Recycling an Old Friend

This post first appeared on Patreon.

There’s a triple-point energy to working on something out at the edge of your abilities. Enumerated alongside the possibilities for failure are visions of the finished piece, installed and gloriously humming along, that make the long nights ahead less intimidating.

In late October of 2018, I began the CAD for such a project. Telapush had just closed our largest deal to date. We were to contracted to build a massive illuminated sign that would map social media interactions to custom animations to be displayed in real time. The piece was to run, un-attended for the entire month of December in the Center Court of the Prudential Center mall, inside of Boston’s most distinctive skyscraper.

Erin and I had been pouring effort into Telapush for some time, and this installation was to be the largest tangible result from that effort. Serious people spending real money and expecting actual results. Boston was my new home and I felt that this project was my chance to make a good first impression to this new and intimidating place. This heightened importance, paired with the reverence for the challenge, coaxed out some good engineering; the project was a rousing success. More details about this installation can be found in my portfolio entry on the project.

Luckily, one element of the installation that I was able to retain possession of after the installation concluded was the LED matrix. An overwhelming array of 1215 addressable LEDs, and a 100W power supply to drive them.

Still brimming with usefulness, and valuable as a totem commemorating the successful project, the light bar was filed into storage. Unfortunately, I lacked the bandwidth and inspiration to pick it back up. In the past few months however, on quiet nights, I could hear it calling out to me from the crawlspace, pleading to be reanimated. And after a few years of rest, this post describes how this favorite project is given a new lease on life to enhance my 3D printing workflow.

Mechanical Design

Before diving into the implementation, and if you’re interested in reproducing this build, the STLs for the entire setup as well as the source solidworks files are available on my GitHub. If you end up reproducing any part of this build, please send along a note.

Perhaps ill-advisedly, the 3D printer central to the workflow lives on a wire shelf. The elegant concrete paver trick stabilizes things, increasing the frequency of the vibrations produced by the printer past the point of being audible.

Long-time readers will know my obsession for creating snap-fit assemblies around these shelves:

The mechanism they use to lock in the position of the shelves is easy to extend for other uses, and 3D printed PLA has the compliance needed to snap onto the poles. This makes re-configuring the shelves and ad-ons fast and easy, and lets you squeeze even more value out of these already inexpensive shelves.

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Easy to reconfigure.

For this build, the same principal is used to mate the light assembly with the shelf.

The brackets bow outward to accommodate the full length of the lights, which comes in at 16 cm longer than the shelf itself. Holding things together is an M8 bolt and two perpendicular slots. These slots allow for a bit of play in the installation.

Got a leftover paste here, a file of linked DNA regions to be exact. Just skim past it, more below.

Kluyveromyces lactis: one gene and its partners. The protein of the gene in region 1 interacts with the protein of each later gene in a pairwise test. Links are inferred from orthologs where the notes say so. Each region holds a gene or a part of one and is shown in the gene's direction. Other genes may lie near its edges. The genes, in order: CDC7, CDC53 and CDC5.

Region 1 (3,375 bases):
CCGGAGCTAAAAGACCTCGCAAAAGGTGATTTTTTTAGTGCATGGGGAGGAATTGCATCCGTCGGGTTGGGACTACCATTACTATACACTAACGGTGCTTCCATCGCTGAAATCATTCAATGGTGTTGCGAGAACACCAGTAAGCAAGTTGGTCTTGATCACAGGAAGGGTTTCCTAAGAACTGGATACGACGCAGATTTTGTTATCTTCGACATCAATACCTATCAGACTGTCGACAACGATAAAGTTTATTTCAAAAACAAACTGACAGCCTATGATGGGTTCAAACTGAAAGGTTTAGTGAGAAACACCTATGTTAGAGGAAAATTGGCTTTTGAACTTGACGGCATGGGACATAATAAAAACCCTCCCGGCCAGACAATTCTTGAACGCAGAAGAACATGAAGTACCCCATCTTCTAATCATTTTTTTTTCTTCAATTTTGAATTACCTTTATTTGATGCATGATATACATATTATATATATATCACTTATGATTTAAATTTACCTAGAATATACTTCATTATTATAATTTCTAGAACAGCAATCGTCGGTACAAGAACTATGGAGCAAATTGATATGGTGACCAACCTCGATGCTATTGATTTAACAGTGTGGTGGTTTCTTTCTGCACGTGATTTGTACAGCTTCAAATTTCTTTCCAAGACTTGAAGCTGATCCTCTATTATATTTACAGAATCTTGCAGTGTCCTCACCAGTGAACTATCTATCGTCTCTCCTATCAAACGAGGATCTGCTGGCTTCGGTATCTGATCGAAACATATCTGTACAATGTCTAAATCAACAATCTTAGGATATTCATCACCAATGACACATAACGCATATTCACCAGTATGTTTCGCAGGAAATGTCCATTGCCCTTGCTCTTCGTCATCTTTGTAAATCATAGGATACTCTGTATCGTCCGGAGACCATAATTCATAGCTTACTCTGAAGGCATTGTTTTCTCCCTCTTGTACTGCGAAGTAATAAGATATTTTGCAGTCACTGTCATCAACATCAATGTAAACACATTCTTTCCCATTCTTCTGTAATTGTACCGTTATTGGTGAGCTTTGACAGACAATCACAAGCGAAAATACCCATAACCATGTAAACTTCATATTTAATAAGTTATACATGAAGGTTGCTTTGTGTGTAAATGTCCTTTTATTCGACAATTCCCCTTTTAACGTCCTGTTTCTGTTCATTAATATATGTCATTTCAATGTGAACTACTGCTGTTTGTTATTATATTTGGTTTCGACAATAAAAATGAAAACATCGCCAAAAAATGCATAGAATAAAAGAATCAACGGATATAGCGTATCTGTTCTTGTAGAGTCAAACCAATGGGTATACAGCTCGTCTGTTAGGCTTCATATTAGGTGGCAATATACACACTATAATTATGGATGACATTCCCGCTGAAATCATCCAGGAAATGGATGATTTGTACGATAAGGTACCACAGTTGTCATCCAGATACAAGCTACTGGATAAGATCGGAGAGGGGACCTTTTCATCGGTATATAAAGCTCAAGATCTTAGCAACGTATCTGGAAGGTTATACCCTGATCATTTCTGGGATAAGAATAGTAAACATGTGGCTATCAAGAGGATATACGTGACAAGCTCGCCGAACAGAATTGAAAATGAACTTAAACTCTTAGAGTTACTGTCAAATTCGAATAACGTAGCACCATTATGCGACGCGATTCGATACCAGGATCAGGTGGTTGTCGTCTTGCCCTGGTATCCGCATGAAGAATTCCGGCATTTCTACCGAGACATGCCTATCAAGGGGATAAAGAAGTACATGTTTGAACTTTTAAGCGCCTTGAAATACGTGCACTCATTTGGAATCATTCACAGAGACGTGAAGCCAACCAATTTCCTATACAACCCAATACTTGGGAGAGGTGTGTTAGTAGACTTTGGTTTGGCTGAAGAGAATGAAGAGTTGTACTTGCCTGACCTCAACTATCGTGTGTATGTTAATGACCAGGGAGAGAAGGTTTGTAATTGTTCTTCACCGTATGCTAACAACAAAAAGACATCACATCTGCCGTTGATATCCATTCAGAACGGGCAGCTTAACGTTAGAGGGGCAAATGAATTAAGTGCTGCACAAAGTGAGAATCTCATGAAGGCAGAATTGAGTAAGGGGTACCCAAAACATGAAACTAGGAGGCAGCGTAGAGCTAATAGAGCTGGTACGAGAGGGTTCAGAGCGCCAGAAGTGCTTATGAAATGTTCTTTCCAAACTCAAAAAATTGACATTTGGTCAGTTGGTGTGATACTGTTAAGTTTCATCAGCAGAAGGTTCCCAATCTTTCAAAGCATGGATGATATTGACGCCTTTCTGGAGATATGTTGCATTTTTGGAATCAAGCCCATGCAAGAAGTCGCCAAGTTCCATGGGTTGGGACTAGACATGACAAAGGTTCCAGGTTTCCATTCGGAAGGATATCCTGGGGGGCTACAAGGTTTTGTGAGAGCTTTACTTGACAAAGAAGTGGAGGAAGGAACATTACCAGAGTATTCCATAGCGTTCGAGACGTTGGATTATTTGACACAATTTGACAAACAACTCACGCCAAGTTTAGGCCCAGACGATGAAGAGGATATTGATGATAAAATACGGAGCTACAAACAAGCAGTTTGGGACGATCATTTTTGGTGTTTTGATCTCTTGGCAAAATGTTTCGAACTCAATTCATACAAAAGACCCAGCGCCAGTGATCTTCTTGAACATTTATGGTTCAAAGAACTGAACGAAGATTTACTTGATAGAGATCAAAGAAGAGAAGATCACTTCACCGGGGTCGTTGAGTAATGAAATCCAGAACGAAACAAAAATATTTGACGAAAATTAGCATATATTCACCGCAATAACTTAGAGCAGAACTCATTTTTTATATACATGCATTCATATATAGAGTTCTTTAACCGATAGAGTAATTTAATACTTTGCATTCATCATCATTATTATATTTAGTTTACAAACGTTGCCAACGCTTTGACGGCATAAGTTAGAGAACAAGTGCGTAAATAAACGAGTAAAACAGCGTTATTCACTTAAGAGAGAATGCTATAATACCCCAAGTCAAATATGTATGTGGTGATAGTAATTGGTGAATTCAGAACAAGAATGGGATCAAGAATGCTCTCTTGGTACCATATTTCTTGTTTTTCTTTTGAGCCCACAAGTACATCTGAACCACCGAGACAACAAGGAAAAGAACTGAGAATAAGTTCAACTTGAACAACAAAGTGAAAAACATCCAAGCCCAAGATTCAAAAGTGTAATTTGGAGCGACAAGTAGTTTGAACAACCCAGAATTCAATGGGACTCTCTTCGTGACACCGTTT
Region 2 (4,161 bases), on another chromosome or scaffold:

The vertical slot on the light piece was originally designed to simplify the leveling process of the installation.

Other new parts for this revival were a mount for the power supply, and a control box. Both of these pieces mount to the laser cut wood grid pattern using brass tapping inserts.


Electrically, things are incredibly simple here.

The big and beautiful 100W Triad Magnetics AWSP100 is the star of the show, converting mains voltage into 5VDC to power the LEDs and the microcontroller. This power supply is now on its third encore, first powering a portable installation, then the project described in the introduction to this post, and now powering the work light.

The illumination is provided by 1215 W2812B LEDs. In this quantity, even if the LEDs are powered off, they still draw a non-trivial amount of power, so it’s helpful to be able to cut power to the whole circuit using a rocker switch built into the mains inlet.

The strips are in the standard configuration, with the control signal cascading through the LEDs on the individual strips, and then the strips themselves wired in series to create one large LED strip. The power supply has two sets of output terminals, one is connected to either “end” of the LED strip to try and distribute power evenly throughout the strip.

The potentiometers on the control box control the number of LEDs illuminated, the LED color, and the brightness of the illuminated LEDs. There’s a momentary switch which when depressed, turns the color to white, and maxes out the LED count and brightness. Good for quickly flooding the print surface with light to get a closer look.

There’s almost nothing to the control box itself. In the future, it would be easy to add another input surface, but for now this is all I wanted.


Control signal for the LEDs is provided by a Teensy 3.2 via the FastLED library. All it takes to achieve that neat sub-strip effect is some modular division.

Projects like this, which require an evening or two of work but make my whole studio more ergonomic to work in, are always worth picking up. The bittersweetness of having the original build in the rear view mirror has been sweetened by getting some more utility out of an old favorite. I plan to continue this practice of building things that are easy to reuse, by me or by who knows.


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